Does Society Run on Slavery? Ethical Sourcing of Materials in the U.S. Aerospace Industry

Burton, Joe, School of Engineering and Applied Science, University of Virginia
Wayland, Kent, STS

The modern world relies on the aerospace industry. Essential services including communication, weather tracking, and GPS are only possible with satellites that require rocketry to put into place. Furthermore, Earth is only a tiny fraction of the universe, and space exploration by the aerospace industry is pivotal to improving our understanding of physics, accessing vast materials and energy in space, and discovering if life exists outside of Earth. These functions are all imperative to both society's ability to function currently and to society's improvement and advancement in the future; however, the aerospace industry is flawed, and some of its practices actively contribute to making life worse for some people on Earth. One of these grievances includes the contribution to modern slavery through the unethical collection of resources. Cobalt, an element useful to the aerospace industry, happens to have its largest reserves in the Democratic Republic of Congo (DRC); unfortunately, much of the cobalt extracted from the DRC comes from modern slavery which consists of atrocities such as forced labor, wage theft, violent and sexual crimes, and hazardous working conditions. In order to fully reap the benefits of the aerospace industry, further research and development must be conducted to improve and cheapen the available technology, and the aerospace industries' ties to modern slavery must be severed completely.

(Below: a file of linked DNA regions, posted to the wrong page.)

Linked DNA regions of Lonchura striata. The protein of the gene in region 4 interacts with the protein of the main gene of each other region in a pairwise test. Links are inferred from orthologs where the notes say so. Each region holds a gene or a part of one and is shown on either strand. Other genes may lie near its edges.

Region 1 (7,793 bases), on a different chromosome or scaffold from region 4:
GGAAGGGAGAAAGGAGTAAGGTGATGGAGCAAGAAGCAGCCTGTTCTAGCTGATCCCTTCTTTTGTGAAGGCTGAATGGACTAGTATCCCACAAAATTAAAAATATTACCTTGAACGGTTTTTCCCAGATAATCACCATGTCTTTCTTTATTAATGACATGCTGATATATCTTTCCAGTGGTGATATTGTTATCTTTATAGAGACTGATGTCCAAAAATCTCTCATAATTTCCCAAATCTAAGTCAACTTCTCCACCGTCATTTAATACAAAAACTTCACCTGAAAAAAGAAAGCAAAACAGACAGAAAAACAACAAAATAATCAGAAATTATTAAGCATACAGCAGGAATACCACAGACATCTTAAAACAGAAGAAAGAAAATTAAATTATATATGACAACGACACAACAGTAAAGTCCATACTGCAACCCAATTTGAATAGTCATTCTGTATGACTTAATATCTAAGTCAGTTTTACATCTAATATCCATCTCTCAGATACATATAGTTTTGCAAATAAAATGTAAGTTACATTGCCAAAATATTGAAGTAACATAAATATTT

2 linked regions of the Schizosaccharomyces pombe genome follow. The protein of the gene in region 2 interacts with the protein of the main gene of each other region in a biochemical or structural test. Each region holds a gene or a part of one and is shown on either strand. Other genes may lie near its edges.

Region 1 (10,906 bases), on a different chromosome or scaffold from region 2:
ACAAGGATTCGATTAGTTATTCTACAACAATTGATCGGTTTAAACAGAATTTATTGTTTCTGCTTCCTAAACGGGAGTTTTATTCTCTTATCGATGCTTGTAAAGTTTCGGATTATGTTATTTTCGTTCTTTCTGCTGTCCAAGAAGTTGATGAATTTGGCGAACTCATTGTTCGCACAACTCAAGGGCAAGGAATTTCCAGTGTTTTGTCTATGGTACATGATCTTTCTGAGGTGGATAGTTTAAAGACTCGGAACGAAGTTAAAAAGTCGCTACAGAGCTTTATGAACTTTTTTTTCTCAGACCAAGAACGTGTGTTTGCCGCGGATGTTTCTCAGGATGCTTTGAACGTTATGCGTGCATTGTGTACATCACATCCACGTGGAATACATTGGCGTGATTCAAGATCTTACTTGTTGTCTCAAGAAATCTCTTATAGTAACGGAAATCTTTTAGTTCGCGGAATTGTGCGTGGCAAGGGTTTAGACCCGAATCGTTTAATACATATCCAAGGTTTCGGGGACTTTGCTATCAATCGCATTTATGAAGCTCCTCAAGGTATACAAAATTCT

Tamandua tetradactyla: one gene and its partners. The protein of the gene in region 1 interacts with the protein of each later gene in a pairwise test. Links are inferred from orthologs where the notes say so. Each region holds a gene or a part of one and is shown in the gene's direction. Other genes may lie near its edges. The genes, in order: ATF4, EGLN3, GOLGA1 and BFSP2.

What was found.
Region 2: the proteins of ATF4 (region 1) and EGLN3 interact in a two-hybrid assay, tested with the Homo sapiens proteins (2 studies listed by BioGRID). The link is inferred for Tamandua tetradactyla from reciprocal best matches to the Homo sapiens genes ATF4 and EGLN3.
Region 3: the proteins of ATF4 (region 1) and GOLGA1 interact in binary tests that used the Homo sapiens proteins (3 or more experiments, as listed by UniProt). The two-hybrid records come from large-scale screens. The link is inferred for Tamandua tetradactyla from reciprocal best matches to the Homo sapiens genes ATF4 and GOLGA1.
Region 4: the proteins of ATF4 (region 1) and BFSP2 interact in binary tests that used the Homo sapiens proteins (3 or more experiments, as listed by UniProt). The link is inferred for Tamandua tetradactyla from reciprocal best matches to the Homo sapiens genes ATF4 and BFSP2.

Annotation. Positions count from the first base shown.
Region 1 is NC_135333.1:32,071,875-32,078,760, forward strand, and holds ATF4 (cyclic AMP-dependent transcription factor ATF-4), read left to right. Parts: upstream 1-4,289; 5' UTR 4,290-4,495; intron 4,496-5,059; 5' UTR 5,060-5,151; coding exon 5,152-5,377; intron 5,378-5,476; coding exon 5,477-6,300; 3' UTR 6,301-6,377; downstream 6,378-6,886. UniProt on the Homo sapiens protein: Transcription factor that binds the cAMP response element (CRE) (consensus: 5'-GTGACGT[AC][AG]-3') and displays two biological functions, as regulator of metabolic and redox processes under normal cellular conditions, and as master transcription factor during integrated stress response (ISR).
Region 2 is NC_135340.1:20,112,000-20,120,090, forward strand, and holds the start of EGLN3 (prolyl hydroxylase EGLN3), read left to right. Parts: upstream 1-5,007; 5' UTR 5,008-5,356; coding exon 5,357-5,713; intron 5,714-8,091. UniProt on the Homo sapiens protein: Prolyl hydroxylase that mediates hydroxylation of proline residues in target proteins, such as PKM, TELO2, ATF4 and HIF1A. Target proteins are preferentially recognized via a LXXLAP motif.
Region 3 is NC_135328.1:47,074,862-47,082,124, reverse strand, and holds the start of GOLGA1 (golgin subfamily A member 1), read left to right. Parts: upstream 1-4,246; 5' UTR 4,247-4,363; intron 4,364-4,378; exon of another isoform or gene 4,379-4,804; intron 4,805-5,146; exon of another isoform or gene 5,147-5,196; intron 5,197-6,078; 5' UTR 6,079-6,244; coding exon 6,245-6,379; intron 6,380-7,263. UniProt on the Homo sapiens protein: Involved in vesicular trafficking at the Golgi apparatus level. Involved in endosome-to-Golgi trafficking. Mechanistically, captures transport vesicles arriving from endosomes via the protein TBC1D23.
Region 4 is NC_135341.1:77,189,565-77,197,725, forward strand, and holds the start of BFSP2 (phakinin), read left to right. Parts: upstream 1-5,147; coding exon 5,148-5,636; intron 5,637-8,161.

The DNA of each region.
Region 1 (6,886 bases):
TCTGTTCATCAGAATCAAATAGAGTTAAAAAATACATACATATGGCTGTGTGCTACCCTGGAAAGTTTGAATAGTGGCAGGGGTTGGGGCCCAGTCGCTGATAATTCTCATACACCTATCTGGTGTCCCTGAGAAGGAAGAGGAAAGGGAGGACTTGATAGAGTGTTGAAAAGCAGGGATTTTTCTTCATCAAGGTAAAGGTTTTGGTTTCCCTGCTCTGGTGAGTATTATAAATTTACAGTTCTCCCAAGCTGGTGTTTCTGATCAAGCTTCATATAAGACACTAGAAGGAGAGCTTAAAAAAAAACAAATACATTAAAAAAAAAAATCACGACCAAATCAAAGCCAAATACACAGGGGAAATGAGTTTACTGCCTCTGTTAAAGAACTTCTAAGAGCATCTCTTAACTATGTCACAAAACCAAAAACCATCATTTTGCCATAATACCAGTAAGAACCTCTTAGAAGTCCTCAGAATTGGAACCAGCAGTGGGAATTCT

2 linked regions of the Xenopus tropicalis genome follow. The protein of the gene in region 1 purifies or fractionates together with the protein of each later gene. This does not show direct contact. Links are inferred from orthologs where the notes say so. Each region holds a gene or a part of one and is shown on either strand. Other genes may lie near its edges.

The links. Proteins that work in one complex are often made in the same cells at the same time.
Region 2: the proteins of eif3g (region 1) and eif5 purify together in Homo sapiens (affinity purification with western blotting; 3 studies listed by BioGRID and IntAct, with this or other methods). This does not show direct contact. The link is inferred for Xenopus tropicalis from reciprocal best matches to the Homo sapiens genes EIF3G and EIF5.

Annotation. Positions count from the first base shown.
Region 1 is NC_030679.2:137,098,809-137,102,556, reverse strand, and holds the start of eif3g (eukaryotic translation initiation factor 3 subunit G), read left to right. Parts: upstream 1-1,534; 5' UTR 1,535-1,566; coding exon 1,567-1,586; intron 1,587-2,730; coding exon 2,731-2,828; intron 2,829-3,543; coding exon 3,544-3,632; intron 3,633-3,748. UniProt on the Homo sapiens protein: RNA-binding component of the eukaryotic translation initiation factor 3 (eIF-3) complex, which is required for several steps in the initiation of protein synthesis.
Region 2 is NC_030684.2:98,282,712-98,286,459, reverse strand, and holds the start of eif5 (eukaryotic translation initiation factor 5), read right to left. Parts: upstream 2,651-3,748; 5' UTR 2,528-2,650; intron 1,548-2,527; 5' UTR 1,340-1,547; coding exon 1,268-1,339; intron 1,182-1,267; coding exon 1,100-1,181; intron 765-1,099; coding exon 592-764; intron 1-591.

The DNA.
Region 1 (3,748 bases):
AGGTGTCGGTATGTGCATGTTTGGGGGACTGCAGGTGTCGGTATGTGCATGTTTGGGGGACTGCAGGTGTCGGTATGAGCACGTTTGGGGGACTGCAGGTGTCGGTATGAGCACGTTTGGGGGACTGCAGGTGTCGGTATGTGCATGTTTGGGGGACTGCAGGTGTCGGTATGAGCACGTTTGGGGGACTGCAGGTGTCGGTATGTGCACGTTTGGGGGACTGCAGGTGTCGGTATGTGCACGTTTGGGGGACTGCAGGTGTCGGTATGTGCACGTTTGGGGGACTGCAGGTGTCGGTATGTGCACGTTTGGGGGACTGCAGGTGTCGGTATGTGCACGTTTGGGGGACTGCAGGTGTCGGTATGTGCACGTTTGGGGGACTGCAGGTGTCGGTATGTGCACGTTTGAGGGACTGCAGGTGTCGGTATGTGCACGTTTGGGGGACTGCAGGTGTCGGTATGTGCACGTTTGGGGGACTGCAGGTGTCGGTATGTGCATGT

BS (Bachelor of Science)
Cobalt, DRC, Democratic Republic of Congo, Supply Chain, Supply chain ethics, technology
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